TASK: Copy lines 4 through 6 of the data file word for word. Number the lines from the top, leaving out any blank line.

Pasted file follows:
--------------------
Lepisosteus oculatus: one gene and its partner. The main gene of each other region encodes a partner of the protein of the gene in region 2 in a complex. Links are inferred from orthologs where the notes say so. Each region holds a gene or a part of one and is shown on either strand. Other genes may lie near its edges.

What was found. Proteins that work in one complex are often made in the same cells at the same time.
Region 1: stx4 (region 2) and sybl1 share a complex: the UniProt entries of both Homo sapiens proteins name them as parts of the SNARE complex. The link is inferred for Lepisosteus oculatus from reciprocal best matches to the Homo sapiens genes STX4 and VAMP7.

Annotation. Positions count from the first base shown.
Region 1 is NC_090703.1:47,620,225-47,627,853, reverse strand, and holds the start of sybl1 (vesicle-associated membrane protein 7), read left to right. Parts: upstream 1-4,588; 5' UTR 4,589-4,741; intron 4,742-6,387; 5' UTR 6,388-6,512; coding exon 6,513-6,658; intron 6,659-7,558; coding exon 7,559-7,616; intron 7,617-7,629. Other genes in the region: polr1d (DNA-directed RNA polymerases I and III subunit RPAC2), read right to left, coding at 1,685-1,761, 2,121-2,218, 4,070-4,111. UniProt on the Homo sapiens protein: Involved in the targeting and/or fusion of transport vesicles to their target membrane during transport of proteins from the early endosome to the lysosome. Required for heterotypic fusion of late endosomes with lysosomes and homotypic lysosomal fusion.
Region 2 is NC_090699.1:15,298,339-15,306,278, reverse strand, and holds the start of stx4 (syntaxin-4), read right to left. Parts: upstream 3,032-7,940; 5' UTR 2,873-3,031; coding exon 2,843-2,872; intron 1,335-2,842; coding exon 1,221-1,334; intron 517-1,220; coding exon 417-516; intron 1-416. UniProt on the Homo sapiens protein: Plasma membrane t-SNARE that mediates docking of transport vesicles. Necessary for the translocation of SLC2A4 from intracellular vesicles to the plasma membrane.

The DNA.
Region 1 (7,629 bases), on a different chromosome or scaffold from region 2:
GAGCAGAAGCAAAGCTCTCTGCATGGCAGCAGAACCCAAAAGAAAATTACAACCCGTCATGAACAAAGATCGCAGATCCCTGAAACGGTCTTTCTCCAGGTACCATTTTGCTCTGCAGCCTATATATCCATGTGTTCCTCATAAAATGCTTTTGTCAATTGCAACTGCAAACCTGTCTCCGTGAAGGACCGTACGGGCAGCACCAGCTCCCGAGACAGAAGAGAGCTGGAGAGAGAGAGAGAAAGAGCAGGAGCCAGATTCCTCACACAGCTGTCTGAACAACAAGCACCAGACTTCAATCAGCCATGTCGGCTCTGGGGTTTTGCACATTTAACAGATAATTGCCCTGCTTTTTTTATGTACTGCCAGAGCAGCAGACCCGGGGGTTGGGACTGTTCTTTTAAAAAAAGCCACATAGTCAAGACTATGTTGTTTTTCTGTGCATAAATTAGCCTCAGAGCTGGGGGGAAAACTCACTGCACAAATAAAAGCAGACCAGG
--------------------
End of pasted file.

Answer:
Annotation. Positions count from the first base shown.
Region 1 is NC_090703.1:47,620,225-47,627,853, reverse strand, and holds the start of sybl1 (vesicle-associated membrane protein 7), read left to right. Parts: upstream 1-4,588; 5' UTR 4,589-4,741; intron 4,742-6,387; 5' UTR 6,388-6,512; coding exon 6,513-6,658; intron 6,659-7,558; coding exon 7,559-7,616; intron 7,617-7,629. Other genes in the region: polr1d (DNA-directed RNA polymerases I and III subunit RPAC2), read right to left, coding at 1,685-1,761, 2,121-2,218, 4,070-4,111. UniProt on the Homo sapiens protein: Involved in the targeting and/or fusion of transport vesicles to their target membrane during transport of proteins from the early endosome to the lysosome. Required for heterotypic fusion of late endosomes with lysosomes and homotypic lysosomal fusion.
Region 2 is NC_090699.1:15,298,339-15,306,278, reverse strand, and holds the start of stx4 (syntaxin-4), read right to left. Parts: upstream 3,032-7,940; 5' UTR 2,873-3,031; coding exon 2,843-2,872; intron 1,335-2,842; coding exon 1,221-1,334; intron 517-1,220; coding exon 417-516; intron 1-416. UniProt on the Homo sapiens protein: Plasma membrane t-SNARE that mediates docking of transport vesicles. Necessary for the translocation of SLC2A4 from intracellular vesicles to the plasma membrane.